North Korea said on Tuesday it had detained a U.S. citizen who entered its territory, apparently confirming a report that an American activist crossed into the state to raise awareness about Pyongyang's human rights abuses."A U.S. citizen illegally entered the country across the North Korea-China border and has been detained. The person is currently undergoing questioning by a related agency," the North's official KCNA news agency said.
Robert Park, 28, told Reuters ahead of the crossing that it was his duty as a Christian to make the journey and that he was carrying a letter calling on North Korean leader Kim Jong-il to step down. Park, a Korean-American, had told Reuters he would not seek U.S. help.
"I don't want President Obama to come and pay to get me out. But I want the North Korean people to be free," Park said last Wednesday before departing for North Korea via China.
"Until the concentration camps are liberated, I do not want to come out. If I have to die with them, I will. (For) these innocent men, women and children, as Christians, we need to take the cross for them," he said.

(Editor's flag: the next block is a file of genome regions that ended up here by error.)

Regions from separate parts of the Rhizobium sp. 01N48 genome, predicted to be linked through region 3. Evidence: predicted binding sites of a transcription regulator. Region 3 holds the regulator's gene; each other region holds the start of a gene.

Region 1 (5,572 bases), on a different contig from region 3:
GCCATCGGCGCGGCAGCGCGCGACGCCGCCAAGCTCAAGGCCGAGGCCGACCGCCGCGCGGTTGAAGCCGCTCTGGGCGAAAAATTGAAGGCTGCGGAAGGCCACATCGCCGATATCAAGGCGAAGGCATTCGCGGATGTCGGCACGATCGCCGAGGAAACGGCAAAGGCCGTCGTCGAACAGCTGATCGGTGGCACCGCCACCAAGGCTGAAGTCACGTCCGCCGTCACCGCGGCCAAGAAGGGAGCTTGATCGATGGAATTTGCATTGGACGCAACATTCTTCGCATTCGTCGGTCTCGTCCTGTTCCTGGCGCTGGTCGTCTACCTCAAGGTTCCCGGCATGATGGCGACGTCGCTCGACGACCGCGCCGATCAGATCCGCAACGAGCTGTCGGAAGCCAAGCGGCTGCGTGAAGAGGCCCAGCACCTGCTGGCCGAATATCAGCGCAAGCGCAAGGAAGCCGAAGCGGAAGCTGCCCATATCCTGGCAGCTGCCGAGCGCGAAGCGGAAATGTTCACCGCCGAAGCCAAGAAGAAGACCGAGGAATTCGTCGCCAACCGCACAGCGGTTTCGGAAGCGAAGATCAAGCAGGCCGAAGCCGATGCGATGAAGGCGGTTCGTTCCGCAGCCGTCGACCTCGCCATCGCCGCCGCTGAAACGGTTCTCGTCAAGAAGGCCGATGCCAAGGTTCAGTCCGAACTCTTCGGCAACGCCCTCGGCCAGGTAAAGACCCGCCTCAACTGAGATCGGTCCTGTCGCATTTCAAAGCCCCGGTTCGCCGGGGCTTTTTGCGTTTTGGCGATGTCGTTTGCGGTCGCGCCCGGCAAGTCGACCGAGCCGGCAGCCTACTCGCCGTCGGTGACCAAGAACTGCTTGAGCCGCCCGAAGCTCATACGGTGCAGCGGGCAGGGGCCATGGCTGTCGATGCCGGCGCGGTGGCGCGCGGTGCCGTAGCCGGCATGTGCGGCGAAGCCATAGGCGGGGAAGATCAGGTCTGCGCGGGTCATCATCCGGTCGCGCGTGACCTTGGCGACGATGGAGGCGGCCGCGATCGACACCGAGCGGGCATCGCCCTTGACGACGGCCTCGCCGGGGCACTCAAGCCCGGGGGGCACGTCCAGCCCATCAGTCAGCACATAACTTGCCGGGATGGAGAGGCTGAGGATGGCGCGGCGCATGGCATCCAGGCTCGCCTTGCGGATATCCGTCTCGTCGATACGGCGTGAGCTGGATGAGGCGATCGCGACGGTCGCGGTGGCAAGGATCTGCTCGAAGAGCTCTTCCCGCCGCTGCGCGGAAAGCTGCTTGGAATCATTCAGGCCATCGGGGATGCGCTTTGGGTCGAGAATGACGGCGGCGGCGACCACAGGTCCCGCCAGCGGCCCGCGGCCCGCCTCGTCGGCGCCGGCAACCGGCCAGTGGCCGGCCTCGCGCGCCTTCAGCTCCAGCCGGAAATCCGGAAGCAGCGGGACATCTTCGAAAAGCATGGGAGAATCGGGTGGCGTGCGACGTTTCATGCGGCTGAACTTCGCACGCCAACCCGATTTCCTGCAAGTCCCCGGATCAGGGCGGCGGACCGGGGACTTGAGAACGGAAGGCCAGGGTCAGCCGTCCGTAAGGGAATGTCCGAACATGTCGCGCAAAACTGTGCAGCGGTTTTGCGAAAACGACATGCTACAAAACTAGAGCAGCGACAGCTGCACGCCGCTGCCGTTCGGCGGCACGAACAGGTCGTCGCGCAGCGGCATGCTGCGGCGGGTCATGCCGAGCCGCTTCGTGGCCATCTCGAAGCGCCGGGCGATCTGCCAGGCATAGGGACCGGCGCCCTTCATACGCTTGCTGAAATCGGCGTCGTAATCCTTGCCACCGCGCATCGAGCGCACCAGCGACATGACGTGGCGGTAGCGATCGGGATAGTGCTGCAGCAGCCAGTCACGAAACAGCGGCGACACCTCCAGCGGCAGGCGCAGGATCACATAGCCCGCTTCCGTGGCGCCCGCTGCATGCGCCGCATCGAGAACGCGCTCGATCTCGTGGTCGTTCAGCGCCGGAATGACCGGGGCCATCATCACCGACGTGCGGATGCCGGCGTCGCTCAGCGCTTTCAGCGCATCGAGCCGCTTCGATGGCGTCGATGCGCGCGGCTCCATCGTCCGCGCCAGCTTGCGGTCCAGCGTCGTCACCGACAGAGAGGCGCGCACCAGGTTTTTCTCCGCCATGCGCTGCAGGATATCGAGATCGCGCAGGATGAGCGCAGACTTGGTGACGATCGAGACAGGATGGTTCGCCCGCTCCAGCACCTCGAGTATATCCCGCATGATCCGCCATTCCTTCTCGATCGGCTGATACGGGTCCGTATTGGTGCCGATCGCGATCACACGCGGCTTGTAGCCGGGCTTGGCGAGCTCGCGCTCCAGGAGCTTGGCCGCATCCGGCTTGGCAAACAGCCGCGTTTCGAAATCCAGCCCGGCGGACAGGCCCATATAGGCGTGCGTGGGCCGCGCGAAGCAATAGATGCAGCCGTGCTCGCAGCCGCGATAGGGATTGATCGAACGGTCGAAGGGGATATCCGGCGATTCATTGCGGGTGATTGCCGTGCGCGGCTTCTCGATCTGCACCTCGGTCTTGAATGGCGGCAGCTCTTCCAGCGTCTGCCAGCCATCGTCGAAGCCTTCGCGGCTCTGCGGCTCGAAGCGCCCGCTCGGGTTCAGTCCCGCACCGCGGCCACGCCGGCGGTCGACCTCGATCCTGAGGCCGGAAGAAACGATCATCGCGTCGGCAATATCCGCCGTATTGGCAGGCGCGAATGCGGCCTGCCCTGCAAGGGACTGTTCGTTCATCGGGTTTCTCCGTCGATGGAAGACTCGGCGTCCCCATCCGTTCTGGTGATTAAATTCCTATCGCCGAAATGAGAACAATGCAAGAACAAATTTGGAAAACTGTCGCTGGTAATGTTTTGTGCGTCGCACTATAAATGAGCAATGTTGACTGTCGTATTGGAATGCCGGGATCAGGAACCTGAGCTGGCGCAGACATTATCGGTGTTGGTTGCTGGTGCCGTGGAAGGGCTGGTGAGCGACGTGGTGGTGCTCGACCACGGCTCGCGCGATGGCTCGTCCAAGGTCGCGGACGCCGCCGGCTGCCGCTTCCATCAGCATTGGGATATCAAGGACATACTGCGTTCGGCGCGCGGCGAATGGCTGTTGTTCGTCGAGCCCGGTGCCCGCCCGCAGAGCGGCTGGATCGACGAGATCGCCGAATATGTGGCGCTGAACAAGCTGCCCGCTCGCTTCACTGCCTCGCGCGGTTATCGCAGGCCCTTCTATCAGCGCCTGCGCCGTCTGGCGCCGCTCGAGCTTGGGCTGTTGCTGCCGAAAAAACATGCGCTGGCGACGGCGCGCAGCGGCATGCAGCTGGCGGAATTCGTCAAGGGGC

"I am going in for the sake of the lives of the North Korean people. And if he (Kim Jong-il) kills me, in a sense, I realize this is better. Then the governments of the world will become more prone to say something, and more embarrassed and more forced to make a statement."
Analysts say North Korea may try to use Park as a bargaining chip with the United States in their high-stakes negotiations over the North's nuclear ambitions.